New York’s trial of former President Donald Trump took an unexpected turn, leaving experts baffled and one CNN analyst calling the proceedings “crazy.” The spotlight was on Judge Juan Merchan’s handling of critical jury instructions as the case moved toward deliberation. The trial centers on 34 counts of falsifying business records related to the alleged hush money payment to adult film actor Stormy Daniels, and the jury got the case and began deliberating it earlier Wednesday.

The trial, which has captured the nation’s attention due to its high-profile defendant, concluded its jury instructions on Wednesday morning. After a brief sidebar discussion between Merchan and the attorneys, the jury was dismissed to begin deliberations in what many are calling an unprecedented legal showdown.

David Oscar Markus, an experienced criminal defense lawyer, expressed disbelief on CNN today regarding the judge’s decisions during this critical phase. “The jury must be overwhelmed,” Markus said. “To have all of these instructions just read to them without them getting a copy is going to be overwhelming for them.”

In most cases, jurors are provided with a written copy of the instructions to consult during their deliberations. However, in this instance, they will only have their notes and the ability to request that the instructions be read again, a situation that Markus strongly criticized.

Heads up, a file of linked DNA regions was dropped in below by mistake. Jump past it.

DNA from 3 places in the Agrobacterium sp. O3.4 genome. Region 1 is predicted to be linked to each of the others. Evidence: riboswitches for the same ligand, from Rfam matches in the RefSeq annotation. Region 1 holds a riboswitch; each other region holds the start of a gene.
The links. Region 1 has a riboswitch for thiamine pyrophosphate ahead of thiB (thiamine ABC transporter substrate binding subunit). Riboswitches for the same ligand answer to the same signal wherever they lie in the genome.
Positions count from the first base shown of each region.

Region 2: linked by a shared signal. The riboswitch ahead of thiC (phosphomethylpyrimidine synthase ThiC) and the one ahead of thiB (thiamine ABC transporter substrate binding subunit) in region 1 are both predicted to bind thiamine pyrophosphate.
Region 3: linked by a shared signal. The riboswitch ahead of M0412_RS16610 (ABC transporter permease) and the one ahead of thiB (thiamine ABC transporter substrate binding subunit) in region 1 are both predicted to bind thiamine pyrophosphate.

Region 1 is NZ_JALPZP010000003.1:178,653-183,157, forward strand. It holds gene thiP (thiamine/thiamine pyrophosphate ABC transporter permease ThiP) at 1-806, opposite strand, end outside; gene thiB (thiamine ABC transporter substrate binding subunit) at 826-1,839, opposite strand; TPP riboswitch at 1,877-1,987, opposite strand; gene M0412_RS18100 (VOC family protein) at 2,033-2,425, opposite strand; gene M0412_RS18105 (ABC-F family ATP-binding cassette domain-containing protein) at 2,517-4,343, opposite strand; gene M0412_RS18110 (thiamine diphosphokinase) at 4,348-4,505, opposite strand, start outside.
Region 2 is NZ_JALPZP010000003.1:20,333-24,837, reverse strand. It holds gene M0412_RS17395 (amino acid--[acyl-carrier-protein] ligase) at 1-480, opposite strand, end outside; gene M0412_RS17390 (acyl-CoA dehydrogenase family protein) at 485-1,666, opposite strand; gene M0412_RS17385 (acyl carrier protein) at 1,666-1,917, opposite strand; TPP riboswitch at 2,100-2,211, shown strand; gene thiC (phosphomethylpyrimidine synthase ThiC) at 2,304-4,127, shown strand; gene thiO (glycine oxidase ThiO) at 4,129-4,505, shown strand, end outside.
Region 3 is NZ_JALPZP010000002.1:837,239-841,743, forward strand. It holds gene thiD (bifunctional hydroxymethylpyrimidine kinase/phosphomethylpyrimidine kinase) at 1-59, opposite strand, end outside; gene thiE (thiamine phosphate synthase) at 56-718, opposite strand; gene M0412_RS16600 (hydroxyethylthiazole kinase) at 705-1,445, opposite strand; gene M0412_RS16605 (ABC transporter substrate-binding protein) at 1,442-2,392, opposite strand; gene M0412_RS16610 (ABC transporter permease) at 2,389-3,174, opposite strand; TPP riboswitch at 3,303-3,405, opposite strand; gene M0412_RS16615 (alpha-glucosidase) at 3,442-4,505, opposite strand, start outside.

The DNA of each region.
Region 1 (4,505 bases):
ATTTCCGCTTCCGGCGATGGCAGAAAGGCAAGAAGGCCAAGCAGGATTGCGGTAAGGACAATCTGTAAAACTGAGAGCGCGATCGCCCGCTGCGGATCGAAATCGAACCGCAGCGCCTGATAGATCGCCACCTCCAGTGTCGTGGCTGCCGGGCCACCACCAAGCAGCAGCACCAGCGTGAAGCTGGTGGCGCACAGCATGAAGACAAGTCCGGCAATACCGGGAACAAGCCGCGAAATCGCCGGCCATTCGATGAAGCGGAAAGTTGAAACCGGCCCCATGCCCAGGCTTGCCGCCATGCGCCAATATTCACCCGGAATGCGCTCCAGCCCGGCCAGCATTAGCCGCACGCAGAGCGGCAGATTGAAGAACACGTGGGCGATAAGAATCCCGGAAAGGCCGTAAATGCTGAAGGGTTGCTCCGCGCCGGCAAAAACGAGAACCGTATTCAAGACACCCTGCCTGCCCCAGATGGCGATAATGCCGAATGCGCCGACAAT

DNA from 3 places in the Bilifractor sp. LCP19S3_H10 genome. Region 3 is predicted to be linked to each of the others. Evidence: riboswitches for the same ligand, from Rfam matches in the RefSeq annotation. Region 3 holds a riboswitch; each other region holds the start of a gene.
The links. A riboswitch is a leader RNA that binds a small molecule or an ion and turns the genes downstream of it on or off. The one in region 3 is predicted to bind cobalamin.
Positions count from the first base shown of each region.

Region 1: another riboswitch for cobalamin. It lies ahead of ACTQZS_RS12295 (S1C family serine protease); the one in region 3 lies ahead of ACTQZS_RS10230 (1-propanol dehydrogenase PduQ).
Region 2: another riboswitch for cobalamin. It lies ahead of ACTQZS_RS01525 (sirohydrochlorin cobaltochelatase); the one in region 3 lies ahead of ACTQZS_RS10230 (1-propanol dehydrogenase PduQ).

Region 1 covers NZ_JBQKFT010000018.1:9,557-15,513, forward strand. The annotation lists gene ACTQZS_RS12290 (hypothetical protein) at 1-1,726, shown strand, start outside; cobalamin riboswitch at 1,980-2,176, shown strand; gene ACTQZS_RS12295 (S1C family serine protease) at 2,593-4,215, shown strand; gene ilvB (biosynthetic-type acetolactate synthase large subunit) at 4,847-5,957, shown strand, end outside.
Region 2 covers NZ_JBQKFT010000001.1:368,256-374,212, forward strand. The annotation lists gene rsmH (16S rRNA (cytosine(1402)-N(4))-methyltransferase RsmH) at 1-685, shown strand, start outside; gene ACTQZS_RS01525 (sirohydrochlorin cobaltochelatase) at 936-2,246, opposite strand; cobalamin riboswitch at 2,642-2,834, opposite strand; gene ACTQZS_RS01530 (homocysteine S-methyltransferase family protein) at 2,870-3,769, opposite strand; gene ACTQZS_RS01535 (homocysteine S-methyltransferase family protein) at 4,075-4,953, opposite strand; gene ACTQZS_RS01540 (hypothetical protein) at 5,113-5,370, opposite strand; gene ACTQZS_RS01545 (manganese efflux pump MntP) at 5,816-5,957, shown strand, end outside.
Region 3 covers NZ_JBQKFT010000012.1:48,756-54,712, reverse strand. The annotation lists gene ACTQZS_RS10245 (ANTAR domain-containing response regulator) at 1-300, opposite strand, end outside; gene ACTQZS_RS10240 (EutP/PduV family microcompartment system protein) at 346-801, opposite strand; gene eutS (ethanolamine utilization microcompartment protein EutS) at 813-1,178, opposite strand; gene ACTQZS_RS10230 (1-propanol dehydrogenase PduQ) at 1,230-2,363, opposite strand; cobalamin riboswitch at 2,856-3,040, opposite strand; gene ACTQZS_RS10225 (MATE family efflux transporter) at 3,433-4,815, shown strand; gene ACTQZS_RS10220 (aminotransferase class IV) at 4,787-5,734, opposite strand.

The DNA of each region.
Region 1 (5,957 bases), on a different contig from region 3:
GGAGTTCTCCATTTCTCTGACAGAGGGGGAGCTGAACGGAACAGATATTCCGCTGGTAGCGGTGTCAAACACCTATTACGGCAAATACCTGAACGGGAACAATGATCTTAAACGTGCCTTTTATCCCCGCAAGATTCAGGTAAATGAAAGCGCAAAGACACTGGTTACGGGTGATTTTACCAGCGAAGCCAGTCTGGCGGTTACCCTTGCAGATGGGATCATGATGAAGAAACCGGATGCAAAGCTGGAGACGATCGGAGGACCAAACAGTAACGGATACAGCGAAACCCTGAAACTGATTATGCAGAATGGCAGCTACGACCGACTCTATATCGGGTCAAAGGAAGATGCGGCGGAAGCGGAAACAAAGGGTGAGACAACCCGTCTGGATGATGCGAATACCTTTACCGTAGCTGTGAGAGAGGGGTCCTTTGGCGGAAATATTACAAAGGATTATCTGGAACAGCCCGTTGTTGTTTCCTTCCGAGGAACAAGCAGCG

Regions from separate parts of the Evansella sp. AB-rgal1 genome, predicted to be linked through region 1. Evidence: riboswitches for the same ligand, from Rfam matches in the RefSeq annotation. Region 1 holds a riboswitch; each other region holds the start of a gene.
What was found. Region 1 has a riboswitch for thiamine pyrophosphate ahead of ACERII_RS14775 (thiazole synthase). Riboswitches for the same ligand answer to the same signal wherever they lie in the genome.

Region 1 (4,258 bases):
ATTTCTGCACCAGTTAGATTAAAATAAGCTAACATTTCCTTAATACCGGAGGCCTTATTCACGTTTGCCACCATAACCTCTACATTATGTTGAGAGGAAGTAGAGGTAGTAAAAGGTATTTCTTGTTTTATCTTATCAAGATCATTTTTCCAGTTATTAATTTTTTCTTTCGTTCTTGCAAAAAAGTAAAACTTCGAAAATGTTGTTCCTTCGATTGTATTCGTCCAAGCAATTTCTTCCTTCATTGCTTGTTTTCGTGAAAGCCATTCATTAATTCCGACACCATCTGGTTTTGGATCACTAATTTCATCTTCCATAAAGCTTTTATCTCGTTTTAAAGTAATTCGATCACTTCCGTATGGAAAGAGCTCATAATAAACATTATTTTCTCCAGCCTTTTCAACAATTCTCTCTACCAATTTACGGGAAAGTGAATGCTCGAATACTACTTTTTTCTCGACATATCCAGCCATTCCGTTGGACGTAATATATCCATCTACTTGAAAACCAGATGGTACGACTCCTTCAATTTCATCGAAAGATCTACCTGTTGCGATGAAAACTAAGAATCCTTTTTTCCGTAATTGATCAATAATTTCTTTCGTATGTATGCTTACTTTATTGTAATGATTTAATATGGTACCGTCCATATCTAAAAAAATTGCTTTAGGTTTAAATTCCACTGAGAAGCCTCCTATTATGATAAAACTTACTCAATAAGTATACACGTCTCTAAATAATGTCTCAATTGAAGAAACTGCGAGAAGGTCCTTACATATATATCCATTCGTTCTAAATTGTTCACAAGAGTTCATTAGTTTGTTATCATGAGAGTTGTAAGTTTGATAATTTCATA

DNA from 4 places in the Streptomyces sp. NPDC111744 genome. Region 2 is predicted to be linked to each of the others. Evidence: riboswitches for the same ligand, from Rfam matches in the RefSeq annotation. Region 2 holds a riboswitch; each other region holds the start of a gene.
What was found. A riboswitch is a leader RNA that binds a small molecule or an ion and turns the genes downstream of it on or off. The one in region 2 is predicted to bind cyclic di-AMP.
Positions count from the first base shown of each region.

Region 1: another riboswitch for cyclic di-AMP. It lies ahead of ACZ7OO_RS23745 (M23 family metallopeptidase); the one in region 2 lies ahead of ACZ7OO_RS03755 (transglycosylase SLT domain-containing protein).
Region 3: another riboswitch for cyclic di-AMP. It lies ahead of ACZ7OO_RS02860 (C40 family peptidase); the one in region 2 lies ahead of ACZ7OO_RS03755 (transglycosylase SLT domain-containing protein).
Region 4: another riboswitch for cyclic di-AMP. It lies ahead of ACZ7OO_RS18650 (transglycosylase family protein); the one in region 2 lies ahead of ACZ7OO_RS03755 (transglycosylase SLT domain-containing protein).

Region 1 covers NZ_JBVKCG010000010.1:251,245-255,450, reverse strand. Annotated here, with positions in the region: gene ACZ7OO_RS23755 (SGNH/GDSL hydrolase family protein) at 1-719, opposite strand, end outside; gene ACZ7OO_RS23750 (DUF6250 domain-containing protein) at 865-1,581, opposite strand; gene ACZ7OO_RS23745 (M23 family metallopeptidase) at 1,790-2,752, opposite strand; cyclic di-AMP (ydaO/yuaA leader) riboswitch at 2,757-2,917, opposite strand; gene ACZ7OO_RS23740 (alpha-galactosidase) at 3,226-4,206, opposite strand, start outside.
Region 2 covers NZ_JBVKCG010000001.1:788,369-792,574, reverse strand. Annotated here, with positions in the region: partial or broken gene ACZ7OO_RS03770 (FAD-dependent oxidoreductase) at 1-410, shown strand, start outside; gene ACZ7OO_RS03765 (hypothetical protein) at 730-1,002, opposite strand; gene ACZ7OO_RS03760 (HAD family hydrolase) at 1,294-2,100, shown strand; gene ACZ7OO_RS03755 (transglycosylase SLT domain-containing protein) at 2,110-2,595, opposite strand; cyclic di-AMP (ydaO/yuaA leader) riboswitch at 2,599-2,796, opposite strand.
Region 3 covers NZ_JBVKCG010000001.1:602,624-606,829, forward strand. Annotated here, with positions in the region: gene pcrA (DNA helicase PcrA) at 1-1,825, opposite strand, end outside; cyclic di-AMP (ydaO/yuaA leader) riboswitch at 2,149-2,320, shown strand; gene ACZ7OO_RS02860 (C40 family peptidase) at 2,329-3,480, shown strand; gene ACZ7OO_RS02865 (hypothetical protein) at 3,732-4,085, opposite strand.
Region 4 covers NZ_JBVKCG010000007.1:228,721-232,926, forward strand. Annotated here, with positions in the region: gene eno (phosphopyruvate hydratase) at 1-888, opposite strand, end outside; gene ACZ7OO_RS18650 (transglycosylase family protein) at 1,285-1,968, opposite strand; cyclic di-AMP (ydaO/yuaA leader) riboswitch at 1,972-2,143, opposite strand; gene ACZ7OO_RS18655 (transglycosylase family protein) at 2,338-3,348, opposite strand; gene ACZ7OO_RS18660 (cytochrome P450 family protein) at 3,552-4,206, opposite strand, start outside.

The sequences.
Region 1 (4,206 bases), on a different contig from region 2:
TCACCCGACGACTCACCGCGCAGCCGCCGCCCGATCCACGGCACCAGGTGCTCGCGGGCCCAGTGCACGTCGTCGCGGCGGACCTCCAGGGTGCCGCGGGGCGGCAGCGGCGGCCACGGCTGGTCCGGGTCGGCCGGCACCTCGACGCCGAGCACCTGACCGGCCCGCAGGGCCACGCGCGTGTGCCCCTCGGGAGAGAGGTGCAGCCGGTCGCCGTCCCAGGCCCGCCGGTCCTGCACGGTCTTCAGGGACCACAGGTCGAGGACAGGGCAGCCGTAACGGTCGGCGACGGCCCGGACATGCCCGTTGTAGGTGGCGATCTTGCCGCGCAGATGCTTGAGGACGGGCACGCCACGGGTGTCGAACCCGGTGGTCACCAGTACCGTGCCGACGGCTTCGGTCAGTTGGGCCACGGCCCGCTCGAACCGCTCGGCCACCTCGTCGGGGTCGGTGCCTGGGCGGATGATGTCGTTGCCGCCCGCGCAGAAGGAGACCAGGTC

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“It’s crazy that the lawyers were not able to discuss the instructions in their closings yesterday,” Markus added. “Typically, lawyers can go through the instructions and explain why they’ve met them or why the government hasn’t met them.”

The absence of the critical discussion phase means jurors are left to piece together the legal puzzle on their own, a daunting task given the complexity and significance of the case. “The jurors right now must be wondering what all this is about,” Markus explained.

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During the jury instructions, Merchan spent over an hour explaining the relevant laws and reminded jurors to set aside personal biases. He emphasized that the burden of proof lies with the prosecution, not the defense, which is not required to prove Trump’s innocence.

The jury must remain in the jury room during deliberations without access to their cell phones and can only deliberate when all members are present. They are to discuss the case solely among themselves and can only communicate with the judge through written notes, without any outside influence, reports noted.


Disclaimer: This article may contain commentary which reflects the author’s opinion.